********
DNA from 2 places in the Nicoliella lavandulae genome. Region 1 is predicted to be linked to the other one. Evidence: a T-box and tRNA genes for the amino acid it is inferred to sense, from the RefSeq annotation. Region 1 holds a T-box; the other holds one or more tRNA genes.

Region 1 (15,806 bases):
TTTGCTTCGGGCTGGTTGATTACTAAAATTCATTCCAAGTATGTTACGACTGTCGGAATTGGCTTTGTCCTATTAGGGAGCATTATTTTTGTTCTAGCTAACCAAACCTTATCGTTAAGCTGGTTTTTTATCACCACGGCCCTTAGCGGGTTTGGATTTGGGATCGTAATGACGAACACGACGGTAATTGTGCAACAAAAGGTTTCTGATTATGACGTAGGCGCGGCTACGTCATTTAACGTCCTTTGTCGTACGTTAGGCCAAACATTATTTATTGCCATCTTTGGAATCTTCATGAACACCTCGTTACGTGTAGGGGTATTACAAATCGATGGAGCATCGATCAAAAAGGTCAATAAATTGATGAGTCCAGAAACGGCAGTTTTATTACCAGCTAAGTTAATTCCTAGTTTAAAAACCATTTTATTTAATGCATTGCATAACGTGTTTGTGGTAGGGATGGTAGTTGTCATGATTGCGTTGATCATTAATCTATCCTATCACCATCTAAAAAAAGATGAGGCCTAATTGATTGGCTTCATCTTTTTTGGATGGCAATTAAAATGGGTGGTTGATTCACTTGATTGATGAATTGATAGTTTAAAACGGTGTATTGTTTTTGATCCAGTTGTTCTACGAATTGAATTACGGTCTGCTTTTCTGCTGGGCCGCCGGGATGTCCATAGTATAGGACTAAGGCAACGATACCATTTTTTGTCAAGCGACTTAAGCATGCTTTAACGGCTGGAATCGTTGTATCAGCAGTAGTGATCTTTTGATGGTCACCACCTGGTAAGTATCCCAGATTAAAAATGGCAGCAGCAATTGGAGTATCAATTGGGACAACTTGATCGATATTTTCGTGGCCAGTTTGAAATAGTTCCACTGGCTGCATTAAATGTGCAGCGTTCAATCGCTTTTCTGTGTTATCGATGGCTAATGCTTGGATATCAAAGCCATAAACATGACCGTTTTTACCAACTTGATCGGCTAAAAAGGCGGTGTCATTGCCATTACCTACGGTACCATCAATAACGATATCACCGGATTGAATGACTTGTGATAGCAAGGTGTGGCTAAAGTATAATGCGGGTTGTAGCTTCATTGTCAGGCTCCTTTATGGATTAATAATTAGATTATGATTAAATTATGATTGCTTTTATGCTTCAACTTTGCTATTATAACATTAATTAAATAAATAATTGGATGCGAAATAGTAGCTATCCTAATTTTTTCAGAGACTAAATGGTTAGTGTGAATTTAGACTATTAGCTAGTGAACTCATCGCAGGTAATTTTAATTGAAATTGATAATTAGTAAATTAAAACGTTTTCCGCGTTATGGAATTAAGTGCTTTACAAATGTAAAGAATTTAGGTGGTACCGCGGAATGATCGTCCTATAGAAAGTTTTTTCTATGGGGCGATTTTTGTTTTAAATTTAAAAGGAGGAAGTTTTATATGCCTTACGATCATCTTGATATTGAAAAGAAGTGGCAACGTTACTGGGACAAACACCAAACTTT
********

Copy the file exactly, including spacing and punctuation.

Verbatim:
DNA from 2 places in the Nicoliella lavandulae genome. Region 1 is predicted to be linked to the other one. Evidence: a T-box and tRNA genes for the amino acid it is inferred to sense, from the RefSeq annotation. Region 1 holds a T-box; the other holds one or more tRNA genes.

Region 1 (15,806 bases):
TTTGCTTCGGGCTGGTTGATTACTAAAATTCATTCCAAGTATGTTACGACTGTCGGAATTGGCTTTGTCCTATTAGGGAGCATTATTTTTGTTCTAGCTAACCAAACCTTATCGTTAAGCTGGTTTTTTATCACCACGGCCCTTAGCGGGTTTGGATTTGGGATCGTAATGACGAACACGACGGTAATTGTGCAACAAAAGGTTTCTGATTATGACGTAGGCGCGGCTACGTCATTTAACGTCCTTTGTCGTACGTTAGGCCAAACATTATTTATTGCCATCTTTGGAATCTTCATGAACACCTCGTTACGTGTAGGGGTATTACAAATCGATGGAGCATCGATCAAAAAGGTCAATAAATTGATGAGTCCAGAAACGGCAGTTTTATTACCAGCTAAGTTAATTCCTAGTTTAAAAACCATTTTATTTAATGCATTGCATAACGTGTTTGTGGTAGGGATGGTAGTTGTCATGATTGCGTTGATCATTAATCTATCCTATCACCATCTAAAAAAAGATGAGGCCTAATTGATTGGCTTCATCTTTTTTGGATGGCAATTAAAATGGGTGGTTGATTCACTTGATTGATGAATTGATAGTTTAAAACGGTGTATTGTTTTTGATCCAGTTGTTCTACGAATTGAATTACGGTCTGCTTTTCTGCTGGGCCGCCGGGATGTCCATAGTATAGGACTAAGGCAACGATACCATTTTTTGTCAAGCGACTTAAGCATGCTTTAACGGCTGGAATCGTTGTATCAGCAGTAGTGATCTTTTGATGGTCACCACCTGGTAAGTATCCCAGATTAAAAATGGCAGCAGCAATTGGAGTATCAATTGGGACAACTTGATCGATATTTTCGTGGCCAGTTTGAAATAGTTCCACTGGCTGCATTAAATGTGCAGCGTTCAATCGCTTTTCTGTGTTATCGATGGCTAATGCTTGGATATCAAAGCCATAAACATGACCGTTTTTACCAACTTGATCGGCTAAAAAGGCGGTGTCATTGCCATTACCTACGGTACCATCAATAACGATATCACCGGATTGAATGACTTGTGATAGCAAGGTGTGGCTAAAGTATAATGCGGGTTGTAGCTTCATTGTCAGGCTCCTTTATGGATTAATAATTAGATTATGATTAAATTATGATTGCTTTTATGCTTCAACTTTGCTATTATAACATTAATTAAATAAATAATTGGATGCGAAATAGTAGCTATCCTAATTTTTTCAGAGACTAAATGGTTAGTGTGAATTTAGACTATTAGCTAGTGAACTCATCGCAGGTAATTTTAATTGAAATTGATAATTAGTAAATTAAAACGTTTTCCGCGTTATGGAATTAAGTGCTTTACAAATGTAAAGAATTTAGGTGGTACCGCGGAATGATCGTCCTATAGAAAGTTTTTTCTATGGGGCGATTTTTGTTTTAAATTTAAAAGGAGGAAGTTTTATATGCCTTACGATCATCTTGATATTGAAAAGAAGTGGCAACGTTACTGGGACAAACACCAAACTTT